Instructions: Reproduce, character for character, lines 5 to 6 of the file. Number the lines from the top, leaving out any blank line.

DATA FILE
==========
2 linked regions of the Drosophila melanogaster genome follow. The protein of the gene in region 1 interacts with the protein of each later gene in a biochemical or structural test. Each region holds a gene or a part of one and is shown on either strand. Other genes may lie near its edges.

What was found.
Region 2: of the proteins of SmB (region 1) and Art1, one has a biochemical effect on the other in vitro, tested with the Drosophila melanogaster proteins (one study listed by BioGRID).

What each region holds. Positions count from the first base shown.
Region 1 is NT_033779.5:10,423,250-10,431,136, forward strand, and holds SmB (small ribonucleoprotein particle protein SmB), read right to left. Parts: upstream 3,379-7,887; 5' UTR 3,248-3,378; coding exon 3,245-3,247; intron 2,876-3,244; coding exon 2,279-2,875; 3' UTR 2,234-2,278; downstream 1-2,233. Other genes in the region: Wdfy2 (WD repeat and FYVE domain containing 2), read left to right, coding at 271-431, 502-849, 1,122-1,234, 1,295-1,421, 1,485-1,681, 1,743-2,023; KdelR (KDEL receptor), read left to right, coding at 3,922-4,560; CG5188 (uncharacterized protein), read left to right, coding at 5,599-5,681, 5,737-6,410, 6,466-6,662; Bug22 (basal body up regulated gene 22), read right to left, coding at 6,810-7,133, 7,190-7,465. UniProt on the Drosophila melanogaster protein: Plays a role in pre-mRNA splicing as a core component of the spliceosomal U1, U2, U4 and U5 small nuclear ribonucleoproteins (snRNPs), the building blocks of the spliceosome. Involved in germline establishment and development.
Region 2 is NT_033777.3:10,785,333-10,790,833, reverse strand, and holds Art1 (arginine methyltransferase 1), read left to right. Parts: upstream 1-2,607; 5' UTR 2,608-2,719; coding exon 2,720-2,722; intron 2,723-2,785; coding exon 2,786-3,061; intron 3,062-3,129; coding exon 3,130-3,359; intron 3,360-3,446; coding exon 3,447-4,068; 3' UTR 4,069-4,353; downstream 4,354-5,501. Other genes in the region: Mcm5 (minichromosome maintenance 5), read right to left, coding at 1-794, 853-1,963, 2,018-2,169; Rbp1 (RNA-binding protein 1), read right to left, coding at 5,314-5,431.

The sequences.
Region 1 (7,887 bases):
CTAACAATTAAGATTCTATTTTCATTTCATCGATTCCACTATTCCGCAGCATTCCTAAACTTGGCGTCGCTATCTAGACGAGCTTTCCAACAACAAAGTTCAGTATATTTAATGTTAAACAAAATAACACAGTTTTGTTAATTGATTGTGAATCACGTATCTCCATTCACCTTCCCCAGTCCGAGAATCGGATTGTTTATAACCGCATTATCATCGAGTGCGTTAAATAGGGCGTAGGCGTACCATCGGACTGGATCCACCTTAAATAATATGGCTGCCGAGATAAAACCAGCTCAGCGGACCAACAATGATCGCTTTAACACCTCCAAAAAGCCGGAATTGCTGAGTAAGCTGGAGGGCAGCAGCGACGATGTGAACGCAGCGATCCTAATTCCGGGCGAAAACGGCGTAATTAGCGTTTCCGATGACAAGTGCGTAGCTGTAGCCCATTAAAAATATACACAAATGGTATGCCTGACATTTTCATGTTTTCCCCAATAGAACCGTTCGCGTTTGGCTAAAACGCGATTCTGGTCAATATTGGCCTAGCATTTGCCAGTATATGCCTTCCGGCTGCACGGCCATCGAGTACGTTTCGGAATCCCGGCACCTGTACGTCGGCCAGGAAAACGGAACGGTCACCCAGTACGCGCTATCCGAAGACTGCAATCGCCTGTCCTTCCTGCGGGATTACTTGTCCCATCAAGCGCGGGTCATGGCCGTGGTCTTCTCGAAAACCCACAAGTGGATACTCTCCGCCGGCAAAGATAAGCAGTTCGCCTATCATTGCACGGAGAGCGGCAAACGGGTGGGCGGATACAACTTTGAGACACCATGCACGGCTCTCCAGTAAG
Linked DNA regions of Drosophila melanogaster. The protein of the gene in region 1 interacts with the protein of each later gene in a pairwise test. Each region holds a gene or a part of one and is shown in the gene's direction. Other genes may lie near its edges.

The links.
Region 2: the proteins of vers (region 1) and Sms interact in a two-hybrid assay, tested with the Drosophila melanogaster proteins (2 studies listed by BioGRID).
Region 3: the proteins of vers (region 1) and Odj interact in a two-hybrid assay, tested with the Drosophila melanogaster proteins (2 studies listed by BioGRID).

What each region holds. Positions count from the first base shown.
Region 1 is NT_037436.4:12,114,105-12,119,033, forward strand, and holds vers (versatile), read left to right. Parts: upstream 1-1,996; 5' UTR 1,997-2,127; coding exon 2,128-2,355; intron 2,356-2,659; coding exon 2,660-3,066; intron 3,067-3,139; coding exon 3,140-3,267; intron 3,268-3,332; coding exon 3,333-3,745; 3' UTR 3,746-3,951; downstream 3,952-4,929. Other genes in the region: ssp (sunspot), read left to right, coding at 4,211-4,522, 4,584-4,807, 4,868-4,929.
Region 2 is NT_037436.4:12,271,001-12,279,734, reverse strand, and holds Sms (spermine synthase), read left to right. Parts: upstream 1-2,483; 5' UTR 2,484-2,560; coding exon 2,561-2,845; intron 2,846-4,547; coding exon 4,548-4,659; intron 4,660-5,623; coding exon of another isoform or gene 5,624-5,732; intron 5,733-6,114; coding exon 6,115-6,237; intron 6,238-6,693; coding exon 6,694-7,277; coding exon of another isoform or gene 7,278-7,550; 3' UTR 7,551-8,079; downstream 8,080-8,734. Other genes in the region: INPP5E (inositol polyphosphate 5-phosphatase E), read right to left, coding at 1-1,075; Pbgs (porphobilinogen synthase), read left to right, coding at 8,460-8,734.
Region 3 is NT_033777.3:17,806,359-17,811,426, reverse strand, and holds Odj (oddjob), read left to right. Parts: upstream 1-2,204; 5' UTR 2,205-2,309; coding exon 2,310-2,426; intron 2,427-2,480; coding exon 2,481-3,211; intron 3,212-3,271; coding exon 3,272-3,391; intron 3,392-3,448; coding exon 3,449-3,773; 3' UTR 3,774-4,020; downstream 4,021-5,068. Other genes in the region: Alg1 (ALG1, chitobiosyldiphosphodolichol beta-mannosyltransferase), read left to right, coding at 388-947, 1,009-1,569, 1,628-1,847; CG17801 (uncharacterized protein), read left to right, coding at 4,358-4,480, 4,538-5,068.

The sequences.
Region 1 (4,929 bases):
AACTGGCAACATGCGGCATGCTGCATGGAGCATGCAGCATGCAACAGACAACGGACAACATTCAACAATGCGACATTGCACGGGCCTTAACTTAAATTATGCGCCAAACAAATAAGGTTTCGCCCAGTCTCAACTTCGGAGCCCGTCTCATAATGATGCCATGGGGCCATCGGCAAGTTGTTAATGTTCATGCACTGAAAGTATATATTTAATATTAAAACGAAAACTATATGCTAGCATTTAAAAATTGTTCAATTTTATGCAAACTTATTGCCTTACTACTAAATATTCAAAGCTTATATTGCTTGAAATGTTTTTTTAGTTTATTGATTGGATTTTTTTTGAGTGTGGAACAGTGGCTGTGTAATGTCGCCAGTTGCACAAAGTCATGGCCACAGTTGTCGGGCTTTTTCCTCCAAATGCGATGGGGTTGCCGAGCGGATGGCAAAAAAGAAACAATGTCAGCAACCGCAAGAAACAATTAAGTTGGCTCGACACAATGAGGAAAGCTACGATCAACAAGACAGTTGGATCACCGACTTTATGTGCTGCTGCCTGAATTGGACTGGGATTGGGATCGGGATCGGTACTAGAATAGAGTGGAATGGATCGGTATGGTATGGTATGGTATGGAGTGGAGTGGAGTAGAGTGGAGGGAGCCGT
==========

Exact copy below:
Region 1 is NT_033779.5:10,423,250-10,431,136, forward strand, and holds SmB (small ribonucleoprotein particle protein SmB), read right to left. Parts: upstream 3,379-7,887; 5' UTR 3,248-3,378; coding exon 3,245-3,247; intron 2,876-3,244; coding exon 2,279-2,875; 3' UTR 2,234-2,278; downstream 1-2,233. Other genes in the region: Wdfy2 (WD repeat and FYVE domain containing 2), read left to right, coding at 271-431, 502-849, 1,122-1,234, 1,295-1,421, 1,485-1,681, 1,743-2,023; KdelR (KDEL receptor), read left to right, coding at 3,922-4,560; CG5188 (uncharacterized protein), read left to right, coding at 5,599-5,681, 5,737-6,410, 6,466-6,662; Bug22 (basal body up regulated gene 22), read right to left, coding at 6,810-7,133, 7,190-7,465. UniProt on the Drosophila melanogaster protein: Plays a role in pre-mRNA splicing as a core component of the spliceosomal U1, U2, U4 and U5 small nuclear ribonucleoproteins (snRNPs), the building blocks of the spliceosome. Involved in germline establishment and development.
Region 2 is NT_033777.3:10,785,333-10,790,833, reverse strand, and holds Art1 (arginine methyltransferase 1), read left to right. Parts: upstream 1-2,607; 5' UTR 2,608-2,719; coding exon 2,720-2,722; intron 2,723-2,785; coding exon 2,786-3,061; intron 3,062-3,129; coding exon 3,130-3,359; intron 3,360-3,446; coding exon 3,447-4,068; 3' UTR 4,069-4,353; downstream 4,354-5,501. Other genes in the region: Mcm5 (minichromosome maintenance 5), read right to left, coding at 1-794, 853-1,963, 2,018-2,169; Rbp1 (RNA-binding protein 1), read right to left, coding at 5,314-5,431.